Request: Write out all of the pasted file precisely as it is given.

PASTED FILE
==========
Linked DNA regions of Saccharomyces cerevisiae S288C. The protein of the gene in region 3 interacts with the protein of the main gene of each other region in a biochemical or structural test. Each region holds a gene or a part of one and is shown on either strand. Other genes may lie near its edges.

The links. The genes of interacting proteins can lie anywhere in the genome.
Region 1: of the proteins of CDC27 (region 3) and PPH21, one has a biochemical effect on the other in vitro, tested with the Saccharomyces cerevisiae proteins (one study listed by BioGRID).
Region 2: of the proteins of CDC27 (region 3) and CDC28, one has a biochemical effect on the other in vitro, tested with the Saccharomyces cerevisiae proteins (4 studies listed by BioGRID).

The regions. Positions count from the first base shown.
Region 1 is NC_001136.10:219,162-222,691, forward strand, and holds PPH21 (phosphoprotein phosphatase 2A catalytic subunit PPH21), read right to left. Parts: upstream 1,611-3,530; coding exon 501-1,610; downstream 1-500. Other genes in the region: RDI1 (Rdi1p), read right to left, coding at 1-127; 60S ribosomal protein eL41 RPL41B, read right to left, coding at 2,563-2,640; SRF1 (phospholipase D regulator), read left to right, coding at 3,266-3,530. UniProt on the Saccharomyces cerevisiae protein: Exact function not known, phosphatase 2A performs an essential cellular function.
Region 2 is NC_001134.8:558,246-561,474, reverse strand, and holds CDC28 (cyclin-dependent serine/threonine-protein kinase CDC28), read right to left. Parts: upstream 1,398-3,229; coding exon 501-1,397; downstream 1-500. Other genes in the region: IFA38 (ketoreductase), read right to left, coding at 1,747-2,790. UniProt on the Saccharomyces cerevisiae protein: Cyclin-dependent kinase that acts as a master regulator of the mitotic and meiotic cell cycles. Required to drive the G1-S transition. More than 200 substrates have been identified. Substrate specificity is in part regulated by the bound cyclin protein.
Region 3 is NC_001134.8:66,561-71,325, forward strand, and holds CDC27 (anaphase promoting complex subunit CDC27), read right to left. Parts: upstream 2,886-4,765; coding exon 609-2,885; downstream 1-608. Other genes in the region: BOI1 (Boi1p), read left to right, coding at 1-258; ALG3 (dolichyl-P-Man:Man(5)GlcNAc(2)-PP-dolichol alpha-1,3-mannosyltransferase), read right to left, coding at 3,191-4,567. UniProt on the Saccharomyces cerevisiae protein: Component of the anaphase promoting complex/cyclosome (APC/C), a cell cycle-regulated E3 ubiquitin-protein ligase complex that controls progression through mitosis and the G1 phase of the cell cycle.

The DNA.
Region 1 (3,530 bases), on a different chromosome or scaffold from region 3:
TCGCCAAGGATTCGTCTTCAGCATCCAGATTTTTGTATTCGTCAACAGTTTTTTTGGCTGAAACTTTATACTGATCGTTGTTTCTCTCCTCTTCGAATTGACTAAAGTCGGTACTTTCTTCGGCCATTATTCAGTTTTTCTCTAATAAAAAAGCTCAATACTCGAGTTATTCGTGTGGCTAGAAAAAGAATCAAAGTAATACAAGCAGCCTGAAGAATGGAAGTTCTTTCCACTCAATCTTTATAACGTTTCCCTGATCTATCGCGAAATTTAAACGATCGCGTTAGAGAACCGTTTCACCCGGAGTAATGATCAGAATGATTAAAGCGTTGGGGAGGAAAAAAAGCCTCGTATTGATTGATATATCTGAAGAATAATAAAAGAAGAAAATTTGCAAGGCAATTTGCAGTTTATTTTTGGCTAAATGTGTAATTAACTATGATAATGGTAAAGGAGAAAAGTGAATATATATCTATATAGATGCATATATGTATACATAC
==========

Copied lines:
Linked DNA regions of Saccharomyces cerevisiae S288C. The protein of the gene in region 3 interacts with the protein of the main gene of each other region in a biochemical or structural test. Each region holds a gene or a part of one and is shown on either strand. Other genes may lie near its edges.

The links. The genes of interacting proteins can lie anywhere in the genome.
Region 1: of the proteins of CDC27 (region 3) and PPH21, one has a biochemical effect on the other in vitro, tested with the Saccharomyces cerevisiae proteins (one study listed by BioGRID).
Region 2: of the proteins of CDC27 (region 3) and CDC28, one has a biochemical effect on the other in vitro, tested with the Saccharomyces cerevisiae proteins (4 studies listed by BioGRID).

The regions. Positions count from the first base shown.
Region 1 is NC_001136.10:219,162-222,691, forward strand, and holds PPH21 (phosphoprotein phosphatase 2A catalytic subunit PPH21), read right to left. Parts: upstream 1,611-3,530; coding exon 501-1,610; downstream 1-500. Other genes in the region: RDI1 (Rdi1p), read right to left, coding at 1-127; 60S ribosomal protein eL41 RPL41B, read right to left, coding at 2,563-2,640; SRF1 (phospholipase D regulator), read left to right, coding at 3,266-3,530. UniProt on the Saccharomyces cerevisiae protein: Exact function not known, phosphatase 2A performs an essential cellular function.
Region 2 is NC_001134.8:558,246-561,474, reverse strand, and holds CDC28 (cyclin-dependent serine/threonine-protein kinase CDC28), read right to left. Parts: upstream 1,398-3,229; coding exon 501-1,397; downstream 1-500. Other genes in the region: IFA38 (ketoreductase), read right to left, coding at 1,747-2,790. UniProt on the Saccharomyces cerevisiae protein: Cyclin-dependent kinase that acts as a master regulator of the mitotic and meiotic cell cycles. Required to drive the G1-S transition. More than 200 substrates have been identified. Substrate specificity is in part regulated by the bound cyclin protein.
Region 3 is NC_001134.8:66,561-71,325, forward strand, and holds CDC27 (anaphase promoting complex subunit CDC27), read right to left. Parts: upstream 2,886-4,765; coding exon 609-2,885; downstream 1-608. Other genes in the region: BOI1 (Boi1p), read left to right, coding at 1-258; ALG3 (dolichyl-P-Man:Man(5)GlcNAc(2)-PP-dolichol alpha-1,3-mannosyltransferase), read right to left, coding at 3,191-4,567. UniProt on the Saccharomyces cerevisiae protein: Component of the anaphase promoting complex/cyclosome (APC/C), a cell cycle-regulated E3 ubiquitin-protein ligase complex that controls progression through mitosis and the G1 phase of the cell cycle.

The DNA.
Region 1 (3,530 bases), on a different chromosome or scaffold from region 3:
TCGCCAAGGATTCGTCTTCAGCATCCAGATTTTTGTATTCGTCAACAGTTTTTTTGGCTGAAACTTTATACTGATCGTTGTTTCTCTCCTCTTCGAATTGACTAAAGTCGGTACTTTCTTCGGCCATTATTCAGTTTTTCTCTAATAAAAAAGCTCAATACTCGAGTTATTCGTGTGGCTAGAAAAAGAATCAAAGTAATACAAGCAGCCTGAAGAATGGAAGTTCTTTCCACTCAATCTTTATAACGTTTCCCTGATCTATCGCGAAATTTAAACGATCGCGTTAGAGAACCGTTTCACCCGGAGTAATGATCAGAATGATTAAAGCGTTGGGGAGGAAAAAAAGCCTCGTATTGATTGATATATCTGAAGAATAATAAAAGAAGAAAATTTGCAAGGCAATTTGCAGTTTATTTTTGGCTAAATGTGTAATTAACTATGATAATGGTAAAGGAGAAAAGTGAATATATATCTATATAGATGCATATATGTATACATAC